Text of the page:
During the lifetime of the Prophet Joseph Smith he predicted that the time would come when it would devolve upon the Latter-day Saints to uplift, defend and maintain the Constitution of the United States. Recent events in our Territory have given great significance to this prediction, and have brought it forcibly to the minds of all who have heard concerning it. These events appear to be forcing us into the exact position so plainly described by the Prophet through the spirit of prophecy. Attempts are now being made to destroy our rights under the Constitution, and to effect this, that instrument which the Prophet Joseph Smith said was given by inspiration of God is being trampled upon by those who should be its administrators and guardians. This compels us to contend for constitutional principles. We must uphold them to the best of our ability. (Messages of the First Presidency of The Church of Jesus Christ of Latter-day Saints vol. 3 pg. 13)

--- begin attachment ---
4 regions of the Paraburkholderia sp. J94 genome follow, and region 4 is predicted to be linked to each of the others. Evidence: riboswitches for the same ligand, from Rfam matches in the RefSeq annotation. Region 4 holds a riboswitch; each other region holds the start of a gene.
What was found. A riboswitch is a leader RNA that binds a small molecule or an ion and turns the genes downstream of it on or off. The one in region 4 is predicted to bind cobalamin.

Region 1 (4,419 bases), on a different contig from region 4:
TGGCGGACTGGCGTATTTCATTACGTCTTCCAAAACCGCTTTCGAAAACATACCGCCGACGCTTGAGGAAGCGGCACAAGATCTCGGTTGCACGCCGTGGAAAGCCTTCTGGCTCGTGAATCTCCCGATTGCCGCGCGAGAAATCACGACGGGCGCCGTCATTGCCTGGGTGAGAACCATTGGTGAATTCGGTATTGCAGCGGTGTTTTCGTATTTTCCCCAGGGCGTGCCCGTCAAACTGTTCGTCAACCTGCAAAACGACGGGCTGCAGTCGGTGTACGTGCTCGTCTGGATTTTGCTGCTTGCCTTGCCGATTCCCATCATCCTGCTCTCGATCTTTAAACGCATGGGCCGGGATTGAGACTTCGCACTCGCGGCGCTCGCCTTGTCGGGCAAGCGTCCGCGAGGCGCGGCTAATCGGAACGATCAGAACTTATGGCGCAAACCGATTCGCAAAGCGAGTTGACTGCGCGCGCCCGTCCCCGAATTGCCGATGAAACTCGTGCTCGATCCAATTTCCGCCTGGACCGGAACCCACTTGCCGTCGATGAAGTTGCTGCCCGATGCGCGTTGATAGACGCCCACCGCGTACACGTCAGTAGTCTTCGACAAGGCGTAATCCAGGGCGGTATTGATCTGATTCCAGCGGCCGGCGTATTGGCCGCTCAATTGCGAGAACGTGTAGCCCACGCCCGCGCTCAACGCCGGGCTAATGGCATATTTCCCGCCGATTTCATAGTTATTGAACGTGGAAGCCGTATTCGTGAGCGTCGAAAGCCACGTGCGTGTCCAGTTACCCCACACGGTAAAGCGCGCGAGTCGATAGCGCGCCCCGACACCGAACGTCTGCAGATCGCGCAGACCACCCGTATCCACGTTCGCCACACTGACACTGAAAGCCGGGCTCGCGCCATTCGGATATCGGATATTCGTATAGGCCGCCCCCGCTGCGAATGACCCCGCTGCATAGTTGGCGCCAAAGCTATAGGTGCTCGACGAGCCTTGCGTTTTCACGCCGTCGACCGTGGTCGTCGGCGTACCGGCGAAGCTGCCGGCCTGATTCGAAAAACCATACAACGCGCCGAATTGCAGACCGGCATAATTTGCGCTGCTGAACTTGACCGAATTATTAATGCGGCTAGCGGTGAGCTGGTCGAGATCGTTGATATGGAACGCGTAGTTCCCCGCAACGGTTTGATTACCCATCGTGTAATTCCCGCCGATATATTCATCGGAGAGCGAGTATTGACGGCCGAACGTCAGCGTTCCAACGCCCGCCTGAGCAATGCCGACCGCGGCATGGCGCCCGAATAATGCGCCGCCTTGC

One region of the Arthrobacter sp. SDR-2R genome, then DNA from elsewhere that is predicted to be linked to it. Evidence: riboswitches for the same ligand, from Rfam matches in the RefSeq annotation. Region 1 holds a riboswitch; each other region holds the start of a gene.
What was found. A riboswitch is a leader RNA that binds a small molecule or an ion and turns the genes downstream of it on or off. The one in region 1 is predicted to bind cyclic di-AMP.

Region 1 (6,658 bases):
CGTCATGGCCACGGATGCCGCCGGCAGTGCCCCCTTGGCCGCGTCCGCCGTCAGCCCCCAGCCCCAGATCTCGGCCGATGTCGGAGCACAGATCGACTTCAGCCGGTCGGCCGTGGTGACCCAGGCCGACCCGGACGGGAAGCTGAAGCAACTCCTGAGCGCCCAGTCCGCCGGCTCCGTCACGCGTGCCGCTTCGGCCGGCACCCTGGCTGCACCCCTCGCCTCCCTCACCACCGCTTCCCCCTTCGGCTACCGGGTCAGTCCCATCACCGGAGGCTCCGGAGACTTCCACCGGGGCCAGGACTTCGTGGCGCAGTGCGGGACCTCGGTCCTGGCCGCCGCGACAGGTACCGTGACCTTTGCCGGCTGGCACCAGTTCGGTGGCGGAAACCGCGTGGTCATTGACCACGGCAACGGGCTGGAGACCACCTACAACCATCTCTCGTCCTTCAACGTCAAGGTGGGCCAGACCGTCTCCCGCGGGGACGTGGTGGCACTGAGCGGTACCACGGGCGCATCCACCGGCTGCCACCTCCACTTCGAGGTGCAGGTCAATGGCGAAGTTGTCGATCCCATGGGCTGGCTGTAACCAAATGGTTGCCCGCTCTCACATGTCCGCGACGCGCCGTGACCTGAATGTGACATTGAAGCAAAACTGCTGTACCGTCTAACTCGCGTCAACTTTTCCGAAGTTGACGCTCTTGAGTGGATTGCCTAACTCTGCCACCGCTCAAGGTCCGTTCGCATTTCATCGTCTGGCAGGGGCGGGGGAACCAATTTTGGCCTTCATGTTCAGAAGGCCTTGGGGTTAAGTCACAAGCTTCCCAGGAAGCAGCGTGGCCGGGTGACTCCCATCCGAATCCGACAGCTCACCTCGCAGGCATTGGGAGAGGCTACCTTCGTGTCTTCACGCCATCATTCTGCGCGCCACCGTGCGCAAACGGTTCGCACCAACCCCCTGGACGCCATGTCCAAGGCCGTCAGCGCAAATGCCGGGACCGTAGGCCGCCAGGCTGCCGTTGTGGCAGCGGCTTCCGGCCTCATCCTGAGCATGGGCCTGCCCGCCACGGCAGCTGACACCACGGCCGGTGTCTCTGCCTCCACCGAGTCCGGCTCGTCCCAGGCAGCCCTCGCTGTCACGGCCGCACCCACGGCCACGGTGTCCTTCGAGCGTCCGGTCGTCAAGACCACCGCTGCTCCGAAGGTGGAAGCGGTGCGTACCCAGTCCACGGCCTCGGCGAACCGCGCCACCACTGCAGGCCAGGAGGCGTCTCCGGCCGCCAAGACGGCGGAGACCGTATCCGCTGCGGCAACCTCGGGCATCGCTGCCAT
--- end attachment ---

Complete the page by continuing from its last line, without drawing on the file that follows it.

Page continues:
1. J, I think you missed a real title opportunity here: you should have gone with “Back in the Summer of ’85.” This whole Summer of ’85 episode does a lot to explain how the “Constitution hanging by a thread” meme got so firmly implanted in the LDS psyche. And once an idea like that gets implanted, it never goes away — it isn’t an official doctrine so it travels, so to speak, under the radar. It’s not official so it never gets acknowledged and thus cannot be corrected by any official statement.

    Comment by Dave — 7/7/2005 @ 4:07 pm

  2. The time period seems to exemplify the church’s ambivalent attitude toward the government. On the one hand there is an attitude affirming that America is a choice land, that the Constitution was divinely inspired, that all citizens are entitled to liberties and freedoms under the law, etc. On the other hand, there is the millennial mindset looking forward to the dissolution of the government and the establishment of a theocracy.

    There was some speculation and uncertainty leading up to July 24, 1885, whether Mormons would half-mast the flag again and whether violence would break out. U.S. Grant’s death on July 23 erased the issue as the nation’s flag were lowered in his honor.